On being BOLD

Building a culture of inclusion. Welcoming challenging voices. Being better because of our difference.

Jessica Zwaan
10 min readJun 18, 2019


In advertising, we know the best work is an egregious mix of simple truth, a bold voice, and a unique insight into the deeper human condition. Advertising which tells you what you want to hear isn’t powerful; advertising that tells it like it really is, makes you reconsider your position, and works for a brand in a changing, dynamic, and politically-charged world — that’s great advertising.

We’ve seen so much fantastic, challenging, controversial advertising in the last few years. (Perhaps a product of the deepening political climate we find ourselves.) It’s that work which sticks with us and makes people talk. It’s that work which wins awards, and benefits our brands — work like Nike’s controversial #Just Do It campaign with Colin Kaepernick, launching into national debate in 2016 by kneeling during the national anthem as a protest against the continuing police brutality and racial inequality that pervades North America to this day.

Kaepernick in the ‘Just Do It’ ad campaign

In a bold (and divisive) creative decision, Nike chose Kaepernick to star in the ‘Just Do It’ ad campaign. The move polarized the brand’s audience, loud and clear. While some of us applauded Nike for the decision, some others denounced — even berated the move — causing a twitter-storm of monumental proportion. Burning products, vowing to avoid the brand. Many called supporting Kaepernick, whom the brand endorsed for several years prior, unpatriotic and unduly political. Despite a decrease in business shares the day after the ad dropped (no doubt due to the controversy), Nike’s sales went up 31% over the Labor Day weekend in the US.

It’s work like Toxic Toby which challenges our elected officials to take action and shares a difficult and important message the public need to hear. Toxic Toby is an animatronic bear, who tweets local Members of Parliament whenever air toxicity rises above healthy levels in London. Toby is a roadside memorial in the capital’s pollution blackspots to highlight the startling 9,400 premature deaths associated with this public health issue.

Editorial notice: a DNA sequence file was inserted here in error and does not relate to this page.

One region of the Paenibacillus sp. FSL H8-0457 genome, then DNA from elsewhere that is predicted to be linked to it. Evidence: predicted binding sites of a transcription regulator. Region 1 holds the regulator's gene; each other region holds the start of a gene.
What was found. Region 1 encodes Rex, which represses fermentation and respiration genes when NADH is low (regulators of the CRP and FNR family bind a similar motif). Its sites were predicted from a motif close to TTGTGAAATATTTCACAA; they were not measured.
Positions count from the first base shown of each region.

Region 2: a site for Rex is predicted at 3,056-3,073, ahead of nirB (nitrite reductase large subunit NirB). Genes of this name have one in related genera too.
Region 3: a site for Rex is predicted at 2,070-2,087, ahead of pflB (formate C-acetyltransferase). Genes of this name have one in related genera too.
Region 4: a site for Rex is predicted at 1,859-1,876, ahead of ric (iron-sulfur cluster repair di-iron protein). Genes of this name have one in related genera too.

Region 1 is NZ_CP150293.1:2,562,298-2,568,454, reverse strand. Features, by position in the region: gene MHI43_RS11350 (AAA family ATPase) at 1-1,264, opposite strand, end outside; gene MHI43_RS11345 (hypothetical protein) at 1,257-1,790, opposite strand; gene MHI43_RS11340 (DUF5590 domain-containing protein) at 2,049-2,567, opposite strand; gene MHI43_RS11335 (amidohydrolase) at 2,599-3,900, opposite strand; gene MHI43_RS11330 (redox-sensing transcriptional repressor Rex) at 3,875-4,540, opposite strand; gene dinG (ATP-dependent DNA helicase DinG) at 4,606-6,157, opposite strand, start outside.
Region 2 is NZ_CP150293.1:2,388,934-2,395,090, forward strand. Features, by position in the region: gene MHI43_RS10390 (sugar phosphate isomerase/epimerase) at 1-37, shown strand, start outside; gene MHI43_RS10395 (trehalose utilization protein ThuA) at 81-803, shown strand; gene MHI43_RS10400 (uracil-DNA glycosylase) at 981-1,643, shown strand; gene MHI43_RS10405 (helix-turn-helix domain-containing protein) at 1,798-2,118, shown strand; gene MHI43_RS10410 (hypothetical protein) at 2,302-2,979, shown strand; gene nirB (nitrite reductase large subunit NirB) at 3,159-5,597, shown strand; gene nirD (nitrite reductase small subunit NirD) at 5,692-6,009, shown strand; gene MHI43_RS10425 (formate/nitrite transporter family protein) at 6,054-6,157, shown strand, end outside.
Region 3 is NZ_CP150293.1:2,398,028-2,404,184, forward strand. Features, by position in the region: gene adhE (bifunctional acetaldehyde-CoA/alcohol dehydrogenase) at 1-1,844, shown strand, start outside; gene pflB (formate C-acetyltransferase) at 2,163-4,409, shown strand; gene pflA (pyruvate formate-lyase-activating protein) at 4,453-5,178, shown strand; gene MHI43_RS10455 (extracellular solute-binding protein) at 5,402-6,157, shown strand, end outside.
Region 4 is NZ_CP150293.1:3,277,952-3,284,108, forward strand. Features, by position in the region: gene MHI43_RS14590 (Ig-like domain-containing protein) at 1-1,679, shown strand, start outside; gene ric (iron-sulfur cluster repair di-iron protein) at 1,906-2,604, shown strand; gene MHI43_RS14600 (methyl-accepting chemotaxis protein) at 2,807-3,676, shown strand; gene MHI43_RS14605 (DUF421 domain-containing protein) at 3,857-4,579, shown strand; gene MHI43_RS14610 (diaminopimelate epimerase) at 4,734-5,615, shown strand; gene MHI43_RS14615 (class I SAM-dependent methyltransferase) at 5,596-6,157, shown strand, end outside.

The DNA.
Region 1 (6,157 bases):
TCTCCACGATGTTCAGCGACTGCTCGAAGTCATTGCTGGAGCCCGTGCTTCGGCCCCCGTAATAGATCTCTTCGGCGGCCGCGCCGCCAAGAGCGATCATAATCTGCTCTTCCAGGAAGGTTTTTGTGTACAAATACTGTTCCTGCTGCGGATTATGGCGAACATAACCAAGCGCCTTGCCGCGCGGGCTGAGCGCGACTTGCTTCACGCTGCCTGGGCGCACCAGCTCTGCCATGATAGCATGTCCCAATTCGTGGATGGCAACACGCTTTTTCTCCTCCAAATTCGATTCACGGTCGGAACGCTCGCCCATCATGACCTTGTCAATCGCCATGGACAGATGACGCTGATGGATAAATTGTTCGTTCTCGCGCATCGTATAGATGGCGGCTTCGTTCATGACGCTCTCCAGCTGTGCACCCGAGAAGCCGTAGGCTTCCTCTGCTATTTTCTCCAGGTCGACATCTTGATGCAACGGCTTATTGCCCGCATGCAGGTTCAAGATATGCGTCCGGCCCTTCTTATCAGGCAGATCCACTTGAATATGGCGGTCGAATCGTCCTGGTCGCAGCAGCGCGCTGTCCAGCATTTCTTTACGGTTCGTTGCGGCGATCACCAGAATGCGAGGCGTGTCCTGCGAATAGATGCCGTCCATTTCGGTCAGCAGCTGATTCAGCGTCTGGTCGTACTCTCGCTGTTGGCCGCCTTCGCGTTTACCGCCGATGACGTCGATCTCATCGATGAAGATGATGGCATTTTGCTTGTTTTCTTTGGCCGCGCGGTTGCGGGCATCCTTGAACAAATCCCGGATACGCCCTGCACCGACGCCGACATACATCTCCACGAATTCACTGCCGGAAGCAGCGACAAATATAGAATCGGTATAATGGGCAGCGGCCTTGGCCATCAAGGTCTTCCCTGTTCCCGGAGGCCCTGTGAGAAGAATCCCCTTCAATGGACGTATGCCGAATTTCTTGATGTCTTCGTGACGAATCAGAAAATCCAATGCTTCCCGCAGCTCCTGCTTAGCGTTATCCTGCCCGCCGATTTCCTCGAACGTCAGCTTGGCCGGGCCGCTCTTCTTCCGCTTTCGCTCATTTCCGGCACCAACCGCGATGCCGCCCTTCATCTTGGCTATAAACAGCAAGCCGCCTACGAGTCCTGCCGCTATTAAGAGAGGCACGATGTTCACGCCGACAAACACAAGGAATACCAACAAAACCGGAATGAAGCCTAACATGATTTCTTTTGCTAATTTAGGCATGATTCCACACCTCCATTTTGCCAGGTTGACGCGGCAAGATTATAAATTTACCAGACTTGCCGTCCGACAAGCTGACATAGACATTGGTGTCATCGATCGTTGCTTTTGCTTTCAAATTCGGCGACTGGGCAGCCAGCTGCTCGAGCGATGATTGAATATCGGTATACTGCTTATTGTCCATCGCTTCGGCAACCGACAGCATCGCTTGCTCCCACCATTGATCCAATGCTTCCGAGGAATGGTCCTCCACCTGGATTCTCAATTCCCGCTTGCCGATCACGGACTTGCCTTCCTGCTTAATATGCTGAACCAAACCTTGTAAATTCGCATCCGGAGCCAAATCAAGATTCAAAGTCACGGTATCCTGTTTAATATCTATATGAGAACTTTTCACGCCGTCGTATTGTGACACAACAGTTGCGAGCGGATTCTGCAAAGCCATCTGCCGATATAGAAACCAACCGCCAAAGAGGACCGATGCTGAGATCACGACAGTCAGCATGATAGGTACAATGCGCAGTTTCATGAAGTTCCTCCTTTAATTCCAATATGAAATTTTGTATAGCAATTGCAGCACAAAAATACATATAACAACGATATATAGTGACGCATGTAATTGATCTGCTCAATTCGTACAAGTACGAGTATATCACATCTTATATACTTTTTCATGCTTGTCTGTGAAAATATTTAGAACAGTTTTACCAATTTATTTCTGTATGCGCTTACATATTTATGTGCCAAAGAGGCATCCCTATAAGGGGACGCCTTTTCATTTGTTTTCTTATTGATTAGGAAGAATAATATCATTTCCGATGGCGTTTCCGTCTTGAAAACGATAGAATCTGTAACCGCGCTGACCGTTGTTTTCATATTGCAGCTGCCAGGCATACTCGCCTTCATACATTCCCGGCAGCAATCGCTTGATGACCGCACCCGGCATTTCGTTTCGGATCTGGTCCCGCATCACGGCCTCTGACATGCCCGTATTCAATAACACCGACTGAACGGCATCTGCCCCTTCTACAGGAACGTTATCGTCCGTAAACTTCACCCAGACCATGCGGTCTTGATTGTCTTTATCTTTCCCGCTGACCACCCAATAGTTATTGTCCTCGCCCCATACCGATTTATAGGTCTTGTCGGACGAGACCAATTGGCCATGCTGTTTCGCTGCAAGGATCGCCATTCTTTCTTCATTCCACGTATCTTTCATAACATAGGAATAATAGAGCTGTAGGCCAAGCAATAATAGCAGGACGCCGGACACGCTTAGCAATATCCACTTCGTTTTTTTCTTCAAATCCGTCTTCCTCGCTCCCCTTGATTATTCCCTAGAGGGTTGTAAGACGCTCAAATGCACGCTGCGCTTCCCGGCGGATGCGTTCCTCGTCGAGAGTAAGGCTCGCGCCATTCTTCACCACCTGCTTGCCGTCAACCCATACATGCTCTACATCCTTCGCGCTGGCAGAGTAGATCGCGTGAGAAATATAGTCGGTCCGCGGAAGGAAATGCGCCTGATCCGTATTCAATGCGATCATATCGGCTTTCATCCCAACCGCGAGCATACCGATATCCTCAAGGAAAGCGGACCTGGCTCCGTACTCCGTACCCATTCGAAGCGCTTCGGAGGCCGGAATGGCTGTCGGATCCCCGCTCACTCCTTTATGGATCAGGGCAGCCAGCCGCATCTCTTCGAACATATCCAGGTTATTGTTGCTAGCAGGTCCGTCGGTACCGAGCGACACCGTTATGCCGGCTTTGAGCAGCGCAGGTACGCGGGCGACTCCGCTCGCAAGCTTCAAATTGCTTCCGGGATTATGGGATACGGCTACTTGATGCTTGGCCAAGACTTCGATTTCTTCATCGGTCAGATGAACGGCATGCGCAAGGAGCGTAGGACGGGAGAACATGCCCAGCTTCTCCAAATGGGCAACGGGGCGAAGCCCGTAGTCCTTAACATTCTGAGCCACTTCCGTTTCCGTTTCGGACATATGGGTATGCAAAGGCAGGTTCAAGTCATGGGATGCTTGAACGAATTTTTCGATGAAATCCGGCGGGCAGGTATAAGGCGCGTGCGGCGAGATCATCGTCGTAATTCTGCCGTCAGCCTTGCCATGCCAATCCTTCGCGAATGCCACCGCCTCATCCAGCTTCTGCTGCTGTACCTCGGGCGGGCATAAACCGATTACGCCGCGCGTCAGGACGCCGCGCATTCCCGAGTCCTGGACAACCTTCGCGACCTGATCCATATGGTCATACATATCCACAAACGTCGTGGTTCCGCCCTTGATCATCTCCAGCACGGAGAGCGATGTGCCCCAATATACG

You have to be different, you have to stand out, have a unique voice. This isn’t a message individual to advertising, because advertising is just a reflection of every brand we work for.

Toxic Toby by McCann London for Breezometre

There is no doubt in the marketing and advertising world, or indeed in any other field I’ve ever worked in (and this is the first time I’ve worked in advertising) that being bold, sharing new (and sometimes hard to hear messages) is powerful. Unique and diverse messages, strongly and decisively shared, are capable of changing consumer behaviour, uplifting brands, and creating real successes for businesses.

What do brands stand to gain when they get it right? Most obviously and prominent is recognition, but in many cases, increases in brand loyalty, life-time-value, and positive brand experiences.

Interestingly, this brand loyalty is not just within the marginalised audiences represented in the ads, but from the population at large. Recent reports by professional LGBT network ‘OUTstanding’ claim that 14% of customers are more likely to choose products and services from companies who promote diversity, for example supporting LGBT communities within their marketing. 37% of customers report feeling ‘positive’ towards brands who are active in working with LGBT and other minority communities to support and promote them in their marketing materials.

Of course, the way we’ve been told that this will best happen, and it’s right, is through building a team with diverse voices, different backgrounds, and unique points of view.


And, in fact, we have some very tangible work, ads, products, and ideas out there that didn’t get it right — work which furthers our understanding of what we know to be true — that having diverse people in your team will help you make better decisions. And when it’s wrong, it can be really detrimental. We all have these kinds stories in our professional history — where a few more voices may have helped us make better decisions, although I must say that these stories are rarely as poignant or pointed as they are in advertising, entertainment, or the arts.